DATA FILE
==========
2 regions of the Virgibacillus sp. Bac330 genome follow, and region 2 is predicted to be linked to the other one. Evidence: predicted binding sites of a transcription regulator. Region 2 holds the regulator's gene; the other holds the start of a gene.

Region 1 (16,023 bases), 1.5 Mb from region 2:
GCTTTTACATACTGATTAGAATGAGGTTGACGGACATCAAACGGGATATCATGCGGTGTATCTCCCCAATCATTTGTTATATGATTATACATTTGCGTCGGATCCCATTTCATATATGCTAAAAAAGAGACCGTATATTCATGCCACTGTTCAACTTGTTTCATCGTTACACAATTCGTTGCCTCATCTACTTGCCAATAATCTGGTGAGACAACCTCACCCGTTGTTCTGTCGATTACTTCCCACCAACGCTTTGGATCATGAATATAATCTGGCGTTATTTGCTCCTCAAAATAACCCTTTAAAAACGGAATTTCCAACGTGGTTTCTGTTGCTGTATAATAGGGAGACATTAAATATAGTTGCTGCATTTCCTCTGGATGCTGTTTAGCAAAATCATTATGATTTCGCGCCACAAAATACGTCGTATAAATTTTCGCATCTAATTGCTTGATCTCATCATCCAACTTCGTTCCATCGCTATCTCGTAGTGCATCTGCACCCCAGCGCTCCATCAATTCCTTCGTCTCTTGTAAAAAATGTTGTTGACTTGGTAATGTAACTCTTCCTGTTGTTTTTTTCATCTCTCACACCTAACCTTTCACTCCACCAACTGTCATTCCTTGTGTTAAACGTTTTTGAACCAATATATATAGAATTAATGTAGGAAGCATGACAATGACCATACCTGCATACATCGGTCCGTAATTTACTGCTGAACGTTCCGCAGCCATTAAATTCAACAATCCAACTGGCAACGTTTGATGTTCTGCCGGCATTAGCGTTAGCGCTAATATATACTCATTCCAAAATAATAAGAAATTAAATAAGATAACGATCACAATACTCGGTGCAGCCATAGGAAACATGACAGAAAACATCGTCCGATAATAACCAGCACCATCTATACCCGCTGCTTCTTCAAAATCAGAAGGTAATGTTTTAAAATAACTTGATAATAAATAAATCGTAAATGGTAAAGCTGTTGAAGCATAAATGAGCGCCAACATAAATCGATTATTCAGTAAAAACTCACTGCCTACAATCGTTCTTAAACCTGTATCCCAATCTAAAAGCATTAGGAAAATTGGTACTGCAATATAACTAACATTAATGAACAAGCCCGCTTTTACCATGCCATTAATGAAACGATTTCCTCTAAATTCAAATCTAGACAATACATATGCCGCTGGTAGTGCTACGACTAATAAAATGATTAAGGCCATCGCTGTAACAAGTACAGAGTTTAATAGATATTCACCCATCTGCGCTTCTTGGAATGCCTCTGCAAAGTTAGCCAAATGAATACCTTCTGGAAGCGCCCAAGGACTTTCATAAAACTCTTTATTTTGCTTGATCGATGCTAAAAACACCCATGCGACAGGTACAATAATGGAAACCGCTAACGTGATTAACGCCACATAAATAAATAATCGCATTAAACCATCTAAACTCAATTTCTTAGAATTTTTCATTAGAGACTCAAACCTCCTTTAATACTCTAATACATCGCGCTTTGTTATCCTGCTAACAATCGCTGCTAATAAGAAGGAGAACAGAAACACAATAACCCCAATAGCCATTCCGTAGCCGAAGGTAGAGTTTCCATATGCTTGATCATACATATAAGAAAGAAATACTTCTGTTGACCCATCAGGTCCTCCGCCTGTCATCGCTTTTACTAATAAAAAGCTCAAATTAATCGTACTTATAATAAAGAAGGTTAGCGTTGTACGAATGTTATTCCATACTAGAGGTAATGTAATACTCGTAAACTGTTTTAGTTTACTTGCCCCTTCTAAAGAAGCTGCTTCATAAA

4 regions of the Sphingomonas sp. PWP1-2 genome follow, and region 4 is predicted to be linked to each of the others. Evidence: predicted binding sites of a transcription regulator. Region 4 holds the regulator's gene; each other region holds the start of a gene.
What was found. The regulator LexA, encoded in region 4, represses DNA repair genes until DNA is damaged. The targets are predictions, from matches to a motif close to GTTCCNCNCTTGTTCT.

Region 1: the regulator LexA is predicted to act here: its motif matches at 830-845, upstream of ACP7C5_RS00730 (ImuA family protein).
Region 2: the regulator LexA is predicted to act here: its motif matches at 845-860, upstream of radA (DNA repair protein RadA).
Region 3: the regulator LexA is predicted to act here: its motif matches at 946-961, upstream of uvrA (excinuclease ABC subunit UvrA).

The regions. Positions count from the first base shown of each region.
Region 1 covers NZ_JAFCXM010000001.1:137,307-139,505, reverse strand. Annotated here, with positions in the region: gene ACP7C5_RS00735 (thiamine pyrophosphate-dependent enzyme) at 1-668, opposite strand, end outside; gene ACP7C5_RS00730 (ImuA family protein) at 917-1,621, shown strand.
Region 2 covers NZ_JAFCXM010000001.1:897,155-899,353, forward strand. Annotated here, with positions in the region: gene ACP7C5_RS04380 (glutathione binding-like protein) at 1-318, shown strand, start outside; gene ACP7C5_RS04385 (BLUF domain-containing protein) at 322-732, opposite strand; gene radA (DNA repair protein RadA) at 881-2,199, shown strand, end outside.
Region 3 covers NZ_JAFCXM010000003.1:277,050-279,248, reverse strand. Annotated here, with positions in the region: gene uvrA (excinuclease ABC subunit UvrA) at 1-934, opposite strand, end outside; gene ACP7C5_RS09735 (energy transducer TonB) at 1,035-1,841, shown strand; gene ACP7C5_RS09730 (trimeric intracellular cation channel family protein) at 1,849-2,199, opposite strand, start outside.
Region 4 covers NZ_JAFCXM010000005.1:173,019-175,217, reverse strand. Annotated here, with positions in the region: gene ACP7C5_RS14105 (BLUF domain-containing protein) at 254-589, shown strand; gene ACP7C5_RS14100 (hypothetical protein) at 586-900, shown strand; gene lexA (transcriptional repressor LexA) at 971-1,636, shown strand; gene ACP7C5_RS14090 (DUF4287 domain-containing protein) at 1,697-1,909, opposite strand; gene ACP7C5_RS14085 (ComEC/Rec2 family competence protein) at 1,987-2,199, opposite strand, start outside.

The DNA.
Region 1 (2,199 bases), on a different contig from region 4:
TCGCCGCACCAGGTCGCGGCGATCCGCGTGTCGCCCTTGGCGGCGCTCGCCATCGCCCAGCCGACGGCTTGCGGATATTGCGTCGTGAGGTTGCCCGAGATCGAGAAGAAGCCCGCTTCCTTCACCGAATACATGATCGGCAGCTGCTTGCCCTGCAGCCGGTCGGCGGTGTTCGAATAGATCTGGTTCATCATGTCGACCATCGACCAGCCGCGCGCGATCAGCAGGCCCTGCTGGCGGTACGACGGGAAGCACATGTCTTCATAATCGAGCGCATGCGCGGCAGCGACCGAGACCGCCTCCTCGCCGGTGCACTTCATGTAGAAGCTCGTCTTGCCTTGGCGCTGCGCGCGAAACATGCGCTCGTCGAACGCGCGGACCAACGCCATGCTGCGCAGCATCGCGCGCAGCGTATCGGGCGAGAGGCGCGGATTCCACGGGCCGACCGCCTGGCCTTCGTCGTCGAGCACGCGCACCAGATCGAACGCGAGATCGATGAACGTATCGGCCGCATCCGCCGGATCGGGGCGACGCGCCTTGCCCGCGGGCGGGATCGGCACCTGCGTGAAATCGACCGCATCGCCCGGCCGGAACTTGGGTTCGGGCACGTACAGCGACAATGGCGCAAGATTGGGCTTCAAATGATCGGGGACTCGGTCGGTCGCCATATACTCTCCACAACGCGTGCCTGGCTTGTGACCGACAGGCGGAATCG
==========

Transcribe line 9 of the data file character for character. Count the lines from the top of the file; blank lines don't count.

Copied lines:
The regions. Positions count from the first base shown of each region.